Frank McCourt’s revenge?
The same morning last week’s BOB report came out, it was announced that Frank McCourt had agreed to sell the Los Angeles Dodgers. While many people feel this is now the beginning of the end of the whole Dodgers’ divorce saga, it’ll still be interesting to see how this all plays out. By agreeing to sell the team under bankruptcy protection, McCourt might be able to twist the screws on Bud Selig one last time before he leaves the Lords of the Realm.
So let’s paint a scenario. McCourt is going to put the team up for auction, and the package is going to include both Dodger Stadium and some of the surrounding parking lots. The price tag is expected to exceed $1 billion, so that in and of itself should weed out a lot of the pretenders.
The way this might be McCourt’s last chance at sticking it to MLB is by allowing the team to go to a winner-takes-all auction. This means just about all of the owners who have been shut out by MLB because they didn’t fit the owner mold can now throw their hats in the ring.
MLB probably will retain some control over the process, but it might not be able to get away with taking an inferior bid for an “approved” owner because McCourt could go to the courts and try to get the highest bid pushed through.
With that, we’re seeing plenty of names bandied about as potential owners. Peter O’Malley, the former owner of the team, has shown some interest, and Mark Cuban has been mentioned, but he also has said the price was too high. I can’t imagine the court is against the auction, so now we just have to get some dates set and go from there.
MLB, players union close to agreement
With the clock ticking on the current Collective Bargaining Agreement, it looks like just about everything has been decided except for one thing. Bud Selig and MLB appear to want forced slotting for the draft, and that would control signing bonuses for draftees. Everything else seems to be in order.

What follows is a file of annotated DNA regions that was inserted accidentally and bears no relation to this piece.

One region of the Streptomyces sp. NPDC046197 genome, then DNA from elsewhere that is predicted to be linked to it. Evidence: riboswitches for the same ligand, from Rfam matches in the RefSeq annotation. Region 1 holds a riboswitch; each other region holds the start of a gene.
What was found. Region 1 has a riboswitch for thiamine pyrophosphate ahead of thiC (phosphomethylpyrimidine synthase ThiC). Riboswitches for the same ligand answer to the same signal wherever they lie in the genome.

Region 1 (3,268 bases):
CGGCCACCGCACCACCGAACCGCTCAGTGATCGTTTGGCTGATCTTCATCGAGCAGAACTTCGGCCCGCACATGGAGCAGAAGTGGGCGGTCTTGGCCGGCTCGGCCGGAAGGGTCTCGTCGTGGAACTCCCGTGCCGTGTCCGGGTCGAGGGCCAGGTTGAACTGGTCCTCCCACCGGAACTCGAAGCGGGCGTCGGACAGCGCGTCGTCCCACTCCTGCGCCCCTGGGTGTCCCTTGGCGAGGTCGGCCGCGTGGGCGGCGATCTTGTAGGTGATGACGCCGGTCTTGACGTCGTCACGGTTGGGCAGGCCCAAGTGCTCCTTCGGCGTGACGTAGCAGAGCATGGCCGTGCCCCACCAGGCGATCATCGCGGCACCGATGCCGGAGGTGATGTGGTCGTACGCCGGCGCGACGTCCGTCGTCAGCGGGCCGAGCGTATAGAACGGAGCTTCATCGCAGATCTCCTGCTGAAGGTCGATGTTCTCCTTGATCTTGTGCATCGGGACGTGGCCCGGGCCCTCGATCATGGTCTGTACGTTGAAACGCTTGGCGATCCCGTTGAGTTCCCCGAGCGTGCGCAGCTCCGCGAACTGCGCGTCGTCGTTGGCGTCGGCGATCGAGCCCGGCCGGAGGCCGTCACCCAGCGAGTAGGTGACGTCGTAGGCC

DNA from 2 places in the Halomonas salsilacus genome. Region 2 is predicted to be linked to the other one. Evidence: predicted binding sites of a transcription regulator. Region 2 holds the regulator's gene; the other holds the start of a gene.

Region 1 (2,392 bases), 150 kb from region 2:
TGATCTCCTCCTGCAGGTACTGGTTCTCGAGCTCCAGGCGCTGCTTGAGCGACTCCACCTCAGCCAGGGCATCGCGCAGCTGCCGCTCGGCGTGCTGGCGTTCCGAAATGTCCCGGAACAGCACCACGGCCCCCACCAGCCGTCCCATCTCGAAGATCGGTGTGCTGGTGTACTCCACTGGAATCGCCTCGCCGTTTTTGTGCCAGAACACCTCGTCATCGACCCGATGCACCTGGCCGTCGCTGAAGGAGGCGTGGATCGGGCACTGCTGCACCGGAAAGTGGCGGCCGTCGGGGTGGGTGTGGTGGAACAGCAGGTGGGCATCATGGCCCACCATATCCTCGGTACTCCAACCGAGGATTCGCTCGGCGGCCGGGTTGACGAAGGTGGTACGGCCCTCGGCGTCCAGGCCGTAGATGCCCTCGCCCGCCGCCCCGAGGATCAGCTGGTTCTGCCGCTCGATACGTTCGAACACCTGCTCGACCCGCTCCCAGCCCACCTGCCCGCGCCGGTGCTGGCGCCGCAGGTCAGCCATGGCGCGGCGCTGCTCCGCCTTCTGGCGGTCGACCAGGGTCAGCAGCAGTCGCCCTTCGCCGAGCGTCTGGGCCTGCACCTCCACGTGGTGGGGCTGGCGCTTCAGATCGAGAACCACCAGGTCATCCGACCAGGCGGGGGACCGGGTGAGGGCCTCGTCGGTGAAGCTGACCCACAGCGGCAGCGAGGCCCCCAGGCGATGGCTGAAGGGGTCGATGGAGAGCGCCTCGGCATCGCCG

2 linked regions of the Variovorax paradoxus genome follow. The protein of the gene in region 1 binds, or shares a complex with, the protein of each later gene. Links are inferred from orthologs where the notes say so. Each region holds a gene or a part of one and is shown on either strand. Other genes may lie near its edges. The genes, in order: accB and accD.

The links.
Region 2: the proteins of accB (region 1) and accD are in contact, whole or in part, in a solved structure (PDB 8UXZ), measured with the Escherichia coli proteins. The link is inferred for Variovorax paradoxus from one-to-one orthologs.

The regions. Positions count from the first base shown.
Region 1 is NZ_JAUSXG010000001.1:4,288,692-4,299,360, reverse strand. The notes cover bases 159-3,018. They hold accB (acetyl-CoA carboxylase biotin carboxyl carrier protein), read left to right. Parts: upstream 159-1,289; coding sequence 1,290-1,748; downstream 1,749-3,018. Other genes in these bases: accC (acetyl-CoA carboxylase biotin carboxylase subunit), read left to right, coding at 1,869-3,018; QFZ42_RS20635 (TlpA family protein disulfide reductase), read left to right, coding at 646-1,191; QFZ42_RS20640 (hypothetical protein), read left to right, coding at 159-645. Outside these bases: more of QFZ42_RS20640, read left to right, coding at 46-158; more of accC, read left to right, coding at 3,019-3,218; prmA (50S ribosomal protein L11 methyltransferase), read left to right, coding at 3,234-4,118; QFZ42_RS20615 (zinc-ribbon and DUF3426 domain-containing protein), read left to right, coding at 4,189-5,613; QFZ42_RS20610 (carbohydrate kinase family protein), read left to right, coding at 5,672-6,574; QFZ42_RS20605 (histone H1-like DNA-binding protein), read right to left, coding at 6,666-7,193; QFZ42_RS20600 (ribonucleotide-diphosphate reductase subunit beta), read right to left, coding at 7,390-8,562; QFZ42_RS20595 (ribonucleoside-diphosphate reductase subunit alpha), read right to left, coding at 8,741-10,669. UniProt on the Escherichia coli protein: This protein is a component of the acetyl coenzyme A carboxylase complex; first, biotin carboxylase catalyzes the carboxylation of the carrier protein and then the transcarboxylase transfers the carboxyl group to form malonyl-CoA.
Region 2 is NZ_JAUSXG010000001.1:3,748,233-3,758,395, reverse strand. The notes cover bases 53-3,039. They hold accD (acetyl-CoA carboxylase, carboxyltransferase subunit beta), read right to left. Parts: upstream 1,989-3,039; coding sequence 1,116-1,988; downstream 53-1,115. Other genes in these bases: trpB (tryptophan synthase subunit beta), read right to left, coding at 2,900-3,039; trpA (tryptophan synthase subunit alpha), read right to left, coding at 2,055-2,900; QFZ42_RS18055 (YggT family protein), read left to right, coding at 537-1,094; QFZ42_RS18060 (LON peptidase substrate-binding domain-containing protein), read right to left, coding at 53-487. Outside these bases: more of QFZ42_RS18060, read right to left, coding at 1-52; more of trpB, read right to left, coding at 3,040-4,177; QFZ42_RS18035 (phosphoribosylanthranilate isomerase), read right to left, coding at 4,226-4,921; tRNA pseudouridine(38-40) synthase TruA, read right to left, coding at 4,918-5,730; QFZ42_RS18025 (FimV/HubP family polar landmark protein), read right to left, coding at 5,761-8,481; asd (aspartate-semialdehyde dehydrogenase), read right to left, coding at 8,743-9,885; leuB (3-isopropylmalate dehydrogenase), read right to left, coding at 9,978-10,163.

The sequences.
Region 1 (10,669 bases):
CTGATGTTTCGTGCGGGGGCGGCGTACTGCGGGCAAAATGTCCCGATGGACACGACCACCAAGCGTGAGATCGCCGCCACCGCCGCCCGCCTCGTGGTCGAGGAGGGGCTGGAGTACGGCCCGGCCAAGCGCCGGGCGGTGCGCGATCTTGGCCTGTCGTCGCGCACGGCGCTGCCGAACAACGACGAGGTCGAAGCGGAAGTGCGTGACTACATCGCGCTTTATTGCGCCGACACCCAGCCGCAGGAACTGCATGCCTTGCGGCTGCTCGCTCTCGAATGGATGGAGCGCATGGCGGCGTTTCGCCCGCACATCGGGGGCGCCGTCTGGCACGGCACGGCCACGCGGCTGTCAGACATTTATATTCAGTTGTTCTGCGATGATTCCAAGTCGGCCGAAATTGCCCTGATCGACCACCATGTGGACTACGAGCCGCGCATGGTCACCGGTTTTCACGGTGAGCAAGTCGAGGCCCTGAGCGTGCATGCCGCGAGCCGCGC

Currently, slotting and signing bonuses are recommended, but some teams have gone outside the system. I know one of the offenders in recent years has been the Detroit Tigers, but it would apply to any team that has a player fall to them because the teams above them want to pass on that player due to signability concerns. For now, though, a lot of the negotiations have stayed outside of the press, which is only a good thing. My guess is that we will see a new agreement soon.
Royals close to selling naming rights for Kauffman Stadium
The Kansas City Royals appear close to selling the naming rights to their current home, Kauffman Stadium. The park was named after the team’s founder and, for now, all we know is that the company that’s close to getting the rights is a bank. There’s speculation that it’s Arvest Bank, which has ties to Walmart, as does the Royals’ CEO, David Glass, but for now we’re just going to have to wait and see.
It’s expected that the rights should get the team anywhere from $3-$6 million a year. It’s interesting that the city also has the 2012 All Star Game, so I’m wondering if the timing of that came into play at all with Kansas City set to be on the national scene.
Cubs want Theo Epstein for more than World Series
Theo Epstein is the new president of the Chicago Cubs, and while many think he’ll be the one to bring a World Series back to Cubs fans, his hiring also could have been for another reason. As Ben Strauss writes in his New York Times article, Epstein not only helped bring two championships to the Boston Red Sox, he also helped transform the venerable home of the Red Sox, Fenway Park, into a money machine.
Wrigley Field is in desperate need of an upgrade, but any time you’re dealing with something historic and nostalgic, you have to do it right. Epstein seemed to walk that line pretty well when he was with Boston by making upgrades while keeping the general feel of Fenway the same. Now, one of his goals will be to do the same for Wrigley Field.